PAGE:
Although the economic recession has contributed to Louisiana’s ominous deficit, a new report from the Mercatus Center at George Mason University stresses that state spending trends meant the problem was building for decades.
Between 1987 and 2007, Louisiana’s government spending grew at almost three times the rate of private sector spending. On a per capita basis, adjusted for inflation, government spending increased by 150 percent, and according to Matthew Mitchell, author of the study, that trend was “simply unsustainable.”
“There would eventually come a point where the entire Louisiana economy is government. So clearly it can’t go on forever. Spending cannot constantly outpace the growth of the economy as a whole.”
According to data compiled by Mitchell and released on August 23rd, had Louisiana held spending per capita constant from 2008, there would have been no shortfall in the past year. In fact, when he accounted for all 50 states, going back to 1987 (when complete data became available) he found “the change in spending rather than the level of spending” to be the leading cause of recent budget deficits.
In other words, states with relatively constant spending, be it high or low per capita, were better off when the recession came than states that had expanded spending.
As one can see from the figure below, in the last five years Louisiana fits into the latter category. Per capita spending, adjusted for inflation, increased at an annual rate of more than 20 percent.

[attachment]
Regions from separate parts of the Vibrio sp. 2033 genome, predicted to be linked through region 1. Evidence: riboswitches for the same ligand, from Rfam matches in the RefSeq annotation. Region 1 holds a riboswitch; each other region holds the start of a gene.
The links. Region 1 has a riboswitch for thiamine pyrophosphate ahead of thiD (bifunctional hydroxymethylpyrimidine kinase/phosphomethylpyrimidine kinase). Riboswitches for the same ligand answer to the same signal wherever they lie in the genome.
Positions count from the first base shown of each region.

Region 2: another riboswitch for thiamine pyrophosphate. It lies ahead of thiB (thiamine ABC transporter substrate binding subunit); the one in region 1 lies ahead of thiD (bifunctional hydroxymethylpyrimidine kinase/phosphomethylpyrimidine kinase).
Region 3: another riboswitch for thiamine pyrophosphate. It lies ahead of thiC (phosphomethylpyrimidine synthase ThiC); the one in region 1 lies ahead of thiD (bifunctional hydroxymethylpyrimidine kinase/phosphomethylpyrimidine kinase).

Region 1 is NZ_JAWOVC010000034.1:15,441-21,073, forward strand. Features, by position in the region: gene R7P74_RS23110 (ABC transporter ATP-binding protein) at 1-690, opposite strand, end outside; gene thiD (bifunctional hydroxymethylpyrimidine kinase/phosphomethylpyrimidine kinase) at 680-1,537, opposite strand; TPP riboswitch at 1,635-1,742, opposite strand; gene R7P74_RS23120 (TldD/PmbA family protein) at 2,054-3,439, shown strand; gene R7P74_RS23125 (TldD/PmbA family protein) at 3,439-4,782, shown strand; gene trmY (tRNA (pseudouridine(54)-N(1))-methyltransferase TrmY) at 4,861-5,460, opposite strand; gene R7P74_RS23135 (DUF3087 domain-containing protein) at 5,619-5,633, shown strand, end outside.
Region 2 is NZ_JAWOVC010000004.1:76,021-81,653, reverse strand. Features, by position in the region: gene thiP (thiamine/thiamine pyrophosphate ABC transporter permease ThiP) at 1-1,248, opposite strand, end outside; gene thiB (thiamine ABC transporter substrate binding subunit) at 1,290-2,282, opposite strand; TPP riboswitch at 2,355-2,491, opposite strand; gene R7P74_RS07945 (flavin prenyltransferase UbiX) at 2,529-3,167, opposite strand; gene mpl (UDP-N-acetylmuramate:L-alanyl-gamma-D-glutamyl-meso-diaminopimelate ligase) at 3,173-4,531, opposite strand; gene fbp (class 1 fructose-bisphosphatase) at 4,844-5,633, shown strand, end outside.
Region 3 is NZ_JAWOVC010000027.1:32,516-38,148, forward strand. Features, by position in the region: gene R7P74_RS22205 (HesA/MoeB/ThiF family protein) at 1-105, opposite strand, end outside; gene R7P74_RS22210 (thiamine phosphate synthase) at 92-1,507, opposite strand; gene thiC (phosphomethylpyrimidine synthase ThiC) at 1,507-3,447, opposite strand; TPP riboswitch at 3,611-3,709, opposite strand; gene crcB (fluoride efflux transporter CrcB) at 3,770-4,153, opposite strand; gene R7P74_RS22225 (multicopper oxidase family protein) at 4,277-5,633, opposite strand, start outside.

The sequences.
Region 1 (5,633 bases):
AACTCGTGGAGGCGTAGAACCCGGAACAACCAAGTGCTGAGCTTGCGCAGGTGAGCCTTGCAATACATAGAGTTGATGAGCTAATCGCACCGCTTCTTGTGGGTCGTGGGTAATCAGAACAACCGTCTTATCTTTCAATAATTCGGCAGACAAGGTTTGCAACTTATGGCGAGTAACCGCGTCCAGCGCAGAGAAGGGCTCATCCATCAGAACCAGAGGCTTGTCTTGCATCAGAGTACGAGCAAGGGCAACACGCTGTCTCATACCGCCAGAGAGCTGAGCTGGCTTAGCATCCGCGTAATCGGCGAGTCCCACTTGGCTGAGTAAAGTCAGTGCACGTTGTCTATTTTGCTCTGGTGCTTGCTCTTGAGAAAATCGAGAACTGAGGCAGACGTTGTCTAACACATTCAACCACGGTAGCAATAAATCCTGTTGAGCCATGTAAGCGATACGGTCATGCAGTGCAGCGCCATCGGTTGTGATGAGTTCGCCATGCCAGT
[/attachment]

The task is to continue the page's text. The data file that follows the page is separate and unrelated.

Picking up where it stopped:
Louisiana may face a shortfall of more than $3 billion next year, according to State Treasurer John Kennedy, and Mitchell's analysis does not bode well for an easy turn around.
“Louisiana, in particular, given that it had rapid increases in per capita spending [and] it has relatively low levels of economic freedom, I would predict that they are likely to experience budget difficulties for a number of years.”
In an earlier report, released one week prior, Mitchell considered a range of other factors, in addition to spending trends, that impact fiscal deficits. Among his findings were that states with “strict balanced budget requirements” faced substantially smaller budget gaps, to the tune 35 to 45 percent.
“Budget gaps are the degree to which spending outstripped expenditures... [If] we have a balanced budget requirement we have to figure out a way to deal with [the disparity]… In the long run, it’s kind of ironic, but states that have strict balanced budget requirements end up facing smaller budget gaps in the first place. It’s kind of as if they know they have to balance their books. They end up encountering budgeting pressure over the short run, in anticipation of that.”
Mitchell also believes that because all states, except Vermont, have some form of balanced budget requirement, they “have been much more responsive than the federal government in dealing with budget gaps.”
“But, these balanced budget requirements vary a lot from state to state. And some of these requirements are relatively weak... Louisiana is sort of middle of the road in terms of their balanced budgets requirements… They do allow the state legislature to use long-term funds in order cover short term expenses – and this is relatively rare. Most states don’t allow things like that.”
In his interview, Mitchell wanted to make clear that his findings highlight the importance of fiscal stability. “The process of closing these budget gaps has been very painful, even for those who are in favor of a relatively active state government. It’s been painful for them because [it has] involved budget cuts and furloughs."
“In my mind a much more reasonable path is to just restrain spending growth over the long run, rather than a boom and bust budget cycle, where you grow too big, hire too many people, and then have to fire them.”